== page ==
As previously announced in the Midseason Report, I’ve decided to cover Aoyama-kun episode by episode. This show has gotten more interesting with its premise.
Wow, I have been way off with Aoyama-kun. Before the Summer season started, I expected this show to be a whacky soccer anime with a unique gimmick. And the experience has been pretty whacky so far but I would not have this show to be so interested in Aoyama’s character and how people interact with him.
I’m not horribly surprised that Aoyama happens to be really good at basketball. When you think about it, his reflexes and precision skills from soccer would translate quite well in basketball. Honestly, I have to wonder why Aoyama doesn’t just play basketball instead of soccer. Surely, it’s lot easier to stay clean on a basketball court than a grassy and sometimes muddy soccer field. It almost feels like this scene is here to inform the viewer that making Aoyama a soccer player was deliberate and maybe even sells the premise better.
This episode’s guest character is Mio Odagiri, the star of the girls’ basketball team who has terrific speed and power but cannot shoot the ball even if her life depended on it. I immediately liked how her cheeriness plays off with Aoyama’s neutral expressions especially since she looks to Aoyama for advice (even calling him “Master”). Even though Aoyama claims he didn’t do much, him simply saying “feeling” to Mio makes for some surprising advice in a rather zen riddle kind of way. The best way to enjoy a sport is by playing in a way that best suits your skills and personalities. We see that with how Aoyama becomes so precise to accommodate for his phobia. Mio seems to get what Aoyama means (somehow) and that allows her to focus more on dunking the ball as opposed to shooting it. That being said, I did lost it when Mio’s first dunk did not go as smooth as expected.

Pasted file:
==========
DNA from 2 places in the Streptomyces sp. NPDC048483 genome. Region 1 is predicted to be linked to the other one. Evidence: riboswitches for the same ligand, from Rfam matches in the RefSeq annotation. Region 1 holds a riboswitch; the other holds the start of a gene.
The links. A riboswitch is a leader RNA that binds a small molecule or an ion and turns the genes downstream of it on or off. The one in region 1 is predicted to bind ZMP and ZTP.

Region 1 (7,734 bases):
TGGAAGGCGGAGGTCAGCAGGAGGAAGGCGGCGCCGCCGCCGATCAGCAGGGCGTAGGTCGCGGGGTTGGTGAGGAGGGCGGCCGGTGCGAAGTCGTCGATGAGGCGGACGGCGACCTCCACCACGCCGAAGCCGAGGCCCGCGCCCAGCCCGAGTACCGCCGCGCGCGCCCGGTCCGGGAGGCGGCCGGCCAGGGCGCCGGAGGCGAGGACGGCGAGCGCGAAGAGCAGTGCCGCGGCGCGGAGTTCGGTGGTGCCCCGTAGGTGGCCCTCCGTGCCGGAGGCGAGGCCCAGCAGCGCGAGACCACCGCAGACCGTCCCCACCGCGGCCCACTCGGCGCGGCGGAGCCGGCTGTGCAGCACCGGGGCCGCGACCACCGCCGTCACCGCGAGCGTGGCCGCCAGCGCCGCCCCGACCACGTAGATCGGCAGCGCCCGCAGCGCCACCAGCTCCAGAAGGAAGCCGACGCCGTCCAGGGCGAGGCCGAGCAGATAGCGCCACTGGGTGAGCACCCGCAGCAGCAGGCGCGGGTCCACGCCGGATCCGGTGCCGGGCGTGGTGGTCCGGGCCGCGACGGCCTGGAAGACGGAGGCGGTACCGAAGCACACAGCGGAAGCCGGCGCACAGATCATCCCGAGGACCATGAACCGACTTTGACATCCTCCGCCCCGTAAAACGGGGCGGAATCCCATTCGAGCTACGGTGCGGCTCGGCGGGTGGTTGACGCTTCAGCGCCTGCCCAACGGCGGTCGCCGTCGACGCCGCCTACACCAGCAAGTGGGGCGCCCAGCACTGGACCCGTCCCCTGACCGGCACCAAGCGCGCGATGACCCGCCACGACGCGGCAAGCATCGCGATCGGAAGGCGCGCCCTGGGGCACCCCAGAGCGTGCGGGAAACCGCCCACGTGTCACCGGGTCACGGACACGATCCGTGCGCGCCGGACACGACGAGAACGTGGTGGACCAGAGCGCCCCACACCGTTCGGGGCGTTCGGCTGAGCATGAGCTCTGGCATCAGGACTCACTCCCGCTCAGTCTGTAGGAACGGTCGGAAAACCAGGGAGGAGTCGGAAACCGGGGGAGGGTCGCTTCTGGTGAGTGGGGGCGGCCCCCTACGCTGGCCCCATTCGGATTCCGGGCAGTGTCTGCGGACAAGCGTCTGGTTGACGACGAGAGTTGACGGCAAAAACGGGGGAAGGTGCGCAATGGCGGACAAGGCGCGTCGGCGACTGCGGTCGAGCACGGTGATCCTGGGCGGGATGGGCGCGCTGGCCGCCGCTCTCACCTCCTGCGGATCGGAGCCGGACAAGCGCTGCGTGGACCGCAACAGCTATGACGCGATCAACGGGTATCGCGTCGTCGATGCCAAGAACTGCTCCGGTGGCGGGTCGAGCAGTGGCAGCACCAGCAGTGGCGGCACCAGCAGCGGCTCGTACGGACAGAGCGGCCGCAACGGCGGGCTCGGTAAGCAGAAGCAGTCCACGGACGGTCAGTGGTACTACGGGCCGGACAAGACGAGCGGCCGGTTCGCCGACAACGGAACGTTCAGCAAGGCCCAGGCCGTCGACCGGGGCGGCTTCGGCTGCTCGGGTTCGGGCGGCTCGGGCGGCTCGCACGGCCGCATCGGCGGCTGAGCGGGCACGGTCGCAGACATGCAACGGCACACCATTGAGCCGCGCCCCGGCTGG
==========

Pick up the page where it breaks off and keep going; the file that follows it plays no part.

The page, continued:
The real big moment of this episode, however, is when Mio touches Aoyama on the shoulder and everyone (including our mentor/student(?) duo) discovers that Aoyama is 100% okay with it. I am 100% genuine when I say this: “What a twist!”. I suppose it was bound happen given the trajectory this show was taking but I was like “Oh snap!” when Mio touched Aoyama. There really isn’t an actual explanation as to why Aoyama is okay with touching Mio (that didn’t sound right…) but I think I prefer it that way. Exceptions to one’s phobia are just as irrational as the phobia itself. Even Aoyama doesn’t quite why Mio is an exception to him and we find out in the MMO scene, that he’s actually quite flustered about it.
It’s possible that it is a sort of romantic attraction but half the time, the relationship appears to be quite platonic. I certainly wouldn’t mind it if Mio did take the opportunity to ask Aoyama out since she clearly likes the guy and is the only one who can be remotely intimate with him. The two even look like they’d make a cute couple. It’s no wonder everyone in the school loses their minds over the possibility that Aoyama is dating someone, only to regain their enthusiasm when they learn it was a false alert. Moka easily has the best reaction to Mio and Aoyama’s relationship though I am surprised that she didn’t pull her baseball bat out on Mio.
The fact that Aoyama takes advantage of the situation speaks a lot about his personality. Being publicly known for his germaphobia, Aoyama often appears content with who he is and how he enjoys his daily life. But as we learn, Aoyama still wouldn’t mind stepping out of his comfort zone. We’ve seen that before in the MMO where he’s loud, energetic, and even disorganized. In this episode, Aoyama takes as many opportunities as he can with Mio (that also didn’t sound right). He eats food with her, arms wrestles with her, and shares a high five with her. Moka is on the money for assuming that Aoyama is simply doing things that he’s always wanted to do. As content as he can be with himself, who can blame him for wanting to do things he normally can’t do. Even if he wasn’t such a composed person, I’d bet we’d be seeing him jumping for joy at the thought of finally high-fiving someone.